As a side note, Earth Space Defense must be pretty inept to have not noticed this massive, massive alien ship coming close to the Moon. In fairness, I think they borrowed the cloaking device from the Klingons.
Well, now it's on to the massive series of attacks on Earth, though Jake & Company manage to recover the sphere and bring it to Earth. The returning aliens want to drill into the Earth's molten core to refuel and leave the planet devoid of life. The ensuing attacks kill off President Hillary Clinton and apparently all the Cabinet and Congress, for there is no one left in the Presidential line of succession (I would have left the Secretary of Agriculture around, if only to have him/her serve as Comic Relief Three). The Presidency then falls to General Adams (William Fichtner), though how exactly HE was found to be the successor to the late President Hillary Clinton the film does not explain (something we'll see quite a bit in ID:R).
It neither explains the return of Dr. Brakish Okum (Brent Spiner), who was apparently killed off in ID4. We discover that, despite all evidence to the contrary, Dr. Okum had NOT been killed off. He had merely been in a 20-year coma and revived just in the nick of time. He's up and at 'em, coming up with wacky ways to try and pry the sphere open. Eventually, the sphere is opened by Rosenberg, who dared to touch it. The sphere is the last of its kind (taking a page from Doctor Who, where you almost always have an alien be 'the last of their kind', starting with The Doctor himself...until that detail needs changing for plot contrivances), the only species to have fought against the aliens and with knowledge of its weaknesses. It has rescued other civilizations to an exile planet, and was going to do the same to Earth before the Earth attacked it. That unfortunate incident left it not just vulnerable, but in danger of having its identity revealed to the Alien Queen, which is attacking the Earth.
Somewhere in all this Julius Levinson (Judd Hirsch), apparently doing a book tour of retirement homes, gets swept into land on his fishing boat. He is rescued by four orphans of various ages (whose names I'm not sure were even mentioned in ID:R) and he in turn rescues a busload of children abandoned by their driver who were coming back from camp (I know we never learned THEIR names because that was unnecessary). Jake, Rain, Charlie, and Dylan are trapped inside the mother-ship, but find a way to attack from within, taking a few of the alien ships with them.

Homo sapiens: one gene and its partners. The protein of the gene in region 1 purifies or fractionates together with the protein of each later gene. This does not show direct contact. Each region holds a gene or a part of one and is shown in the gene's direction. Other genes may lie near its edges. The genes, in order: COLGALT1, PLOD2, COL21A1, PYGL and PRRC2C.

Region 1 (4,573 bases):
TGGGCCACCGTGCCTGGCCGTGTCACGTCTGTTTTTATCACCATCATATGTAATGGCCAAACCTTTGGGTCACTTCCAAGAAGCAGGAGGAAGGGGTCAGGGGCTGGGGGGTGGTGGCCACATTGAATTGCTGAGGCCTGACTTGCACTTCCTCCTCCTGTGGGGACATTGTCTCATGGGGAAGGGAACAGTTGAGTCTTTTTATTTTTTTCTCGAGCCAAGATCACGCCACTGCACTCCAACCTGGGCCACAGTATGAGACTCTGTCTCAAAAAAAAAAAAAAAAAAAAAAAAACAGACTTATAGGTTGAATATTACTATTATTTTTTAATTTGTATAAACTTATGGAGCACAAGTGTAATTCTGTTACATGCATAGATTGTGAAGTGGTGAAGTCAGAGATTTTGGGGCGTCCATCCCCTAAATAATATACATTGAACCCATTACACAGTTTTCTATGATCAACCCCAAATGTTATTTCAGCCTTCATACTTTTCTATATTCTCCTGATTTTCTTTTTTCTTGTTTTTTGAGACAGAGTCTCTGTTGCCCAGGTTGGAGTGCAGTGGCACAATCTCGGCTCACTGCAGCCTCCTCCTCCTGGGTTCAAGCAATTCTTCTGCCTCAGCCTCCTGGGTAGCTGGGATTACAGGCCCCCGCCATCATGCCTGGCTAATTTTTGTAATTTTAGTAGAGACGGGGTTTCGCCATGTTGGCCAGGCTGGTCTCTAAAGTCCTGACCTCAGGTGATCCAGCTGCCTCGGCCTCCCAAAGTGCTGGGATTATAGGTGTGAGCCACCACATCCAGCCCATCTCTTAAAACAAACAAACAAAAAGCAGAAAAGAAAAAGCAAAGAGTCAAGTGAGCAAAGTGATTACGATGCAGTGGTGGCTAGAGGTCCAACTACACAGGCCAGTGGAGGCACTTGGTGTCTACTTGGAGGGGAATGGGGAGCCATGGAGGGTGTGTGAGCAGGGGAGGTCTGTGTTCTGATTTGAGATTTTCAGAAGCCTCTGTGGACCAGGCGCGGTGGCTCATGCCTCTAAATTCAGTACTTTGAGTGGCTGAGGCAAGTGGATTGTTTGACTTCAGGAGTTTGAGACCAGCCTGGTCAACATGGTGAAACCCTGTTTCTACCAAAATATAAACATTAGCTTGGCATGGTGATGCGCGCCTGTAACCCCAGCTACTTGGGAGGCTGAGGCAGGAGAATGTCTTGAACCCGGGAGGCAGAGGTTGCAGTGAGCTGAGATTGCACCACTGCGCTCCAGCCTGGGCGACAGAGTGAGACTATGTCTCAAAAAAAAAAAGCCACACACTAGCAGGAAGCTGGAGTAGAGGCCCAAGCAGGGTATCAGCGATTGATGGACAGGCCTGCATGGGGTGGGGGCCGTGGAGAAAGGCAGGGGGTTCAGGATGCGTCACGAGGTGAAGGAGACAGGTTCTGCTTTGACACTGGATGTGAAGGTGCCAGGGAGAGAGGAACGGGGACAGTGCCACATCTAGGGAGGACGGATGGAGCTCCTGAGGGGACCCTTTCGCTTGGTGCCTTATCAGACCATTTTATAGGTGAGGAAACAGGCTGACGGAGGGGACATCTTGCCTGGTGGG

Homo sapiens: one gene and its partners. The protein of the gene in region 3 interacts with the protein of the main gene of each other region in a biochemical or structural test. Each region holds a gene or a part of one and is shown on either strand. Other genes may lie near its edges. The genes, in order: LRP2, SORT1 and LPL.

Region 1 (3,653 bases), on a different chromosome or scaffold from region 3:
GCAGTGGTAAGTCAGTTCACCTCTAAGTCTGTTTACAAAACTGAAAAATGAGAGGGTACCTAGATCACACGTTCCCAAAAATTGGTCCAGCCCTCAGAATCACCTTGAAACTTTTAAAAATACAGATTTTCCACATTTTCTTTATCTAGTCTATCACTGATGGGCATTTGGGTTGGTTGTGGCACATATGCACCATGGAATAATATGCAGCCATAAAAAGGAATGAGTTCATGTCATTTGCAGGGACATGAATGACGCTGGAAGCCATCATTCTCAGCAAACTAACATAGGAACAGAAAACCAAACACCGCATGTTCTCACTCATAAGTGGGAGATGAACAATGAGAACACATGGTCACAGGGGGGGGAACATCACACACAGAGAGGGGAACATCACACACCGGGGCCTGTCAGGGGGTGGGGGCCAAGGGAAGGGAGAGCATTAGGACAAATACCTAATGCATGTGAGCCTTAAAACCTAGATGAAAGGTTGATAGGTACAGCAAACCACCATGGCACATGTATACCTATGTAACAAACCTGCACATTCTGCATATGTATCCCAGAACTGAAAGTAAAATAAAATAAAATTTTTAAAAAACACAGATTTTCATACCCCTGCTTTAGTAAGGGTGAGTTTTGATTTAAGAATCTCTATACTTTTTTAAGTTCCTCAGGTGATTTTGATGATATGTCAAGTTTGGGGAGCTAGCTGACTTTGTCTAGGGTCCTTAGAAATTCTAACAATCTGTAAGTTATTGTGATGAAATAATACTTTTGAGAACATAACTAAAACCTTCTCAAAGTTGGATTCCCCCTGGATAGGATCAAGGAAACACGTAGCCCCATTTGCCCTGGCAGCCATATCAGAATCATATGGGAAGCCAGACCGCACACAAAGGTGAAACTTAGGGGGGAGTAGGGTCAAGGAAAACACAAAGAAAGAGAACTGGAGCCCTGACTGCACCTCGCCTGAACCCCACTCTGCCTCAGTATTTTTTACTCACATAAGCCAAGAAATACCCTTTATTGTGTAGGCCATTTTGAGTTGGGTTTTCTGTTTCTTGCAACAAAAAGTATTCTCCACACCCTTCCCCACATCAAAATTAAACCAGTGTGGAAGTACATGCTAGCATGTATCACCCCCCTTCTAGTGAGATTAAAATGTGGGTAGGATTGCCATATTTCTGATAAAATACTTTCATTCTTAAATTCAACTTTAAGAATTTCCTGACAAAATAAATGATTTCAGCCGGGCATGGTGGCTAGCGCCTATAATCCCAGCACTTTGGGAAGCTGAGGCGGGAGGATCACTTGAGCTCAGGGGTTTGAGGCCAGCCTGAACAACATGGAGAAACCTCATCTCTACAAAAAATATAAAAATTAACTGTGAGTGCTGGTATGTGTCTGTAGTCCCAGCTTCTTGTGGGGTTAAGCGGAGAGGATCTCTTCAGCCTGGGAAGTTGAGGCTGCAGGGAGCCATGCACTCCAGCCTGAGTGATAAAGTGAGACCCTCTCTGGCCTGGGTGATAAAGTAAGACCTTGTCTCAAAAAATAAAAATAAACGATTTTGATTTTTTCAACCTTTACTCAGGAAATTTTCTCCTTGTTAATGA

A plan is hatched to lure the Alien Queen, but that thing is HUGE! People are killed, Julius manages to drive a school bus into Area 51, and it takes the efforts of so many to destroy the Queen. The sphere, joyful at this victory, offers a chance for a sequel...I mean, a chance for humanity to lead the resistance against the evil aliens and meet with the other species in the exile planet.
Golden Rules of Filmmaking is Never End A Film By Suggesting There Will Be a Sequel. There are two reasons for this Rule.
The first reason is that it suggests a great deal of arrogance on the filmmaker's part: the notion that the film is so good that people will demand to see more merry adventures of these characters. At the very least, it suggests a high level of greed on said filmmaker's part, a sense that they just want to take more money from their audience by baiting them with more stories. The second reason is that if there is there is no sequel, the film ends on a dubious note. You're left with plots that are never resolved, characters in limbo, and a sense that you didn't see a film so much as you did a long, long trailer for something that will never come.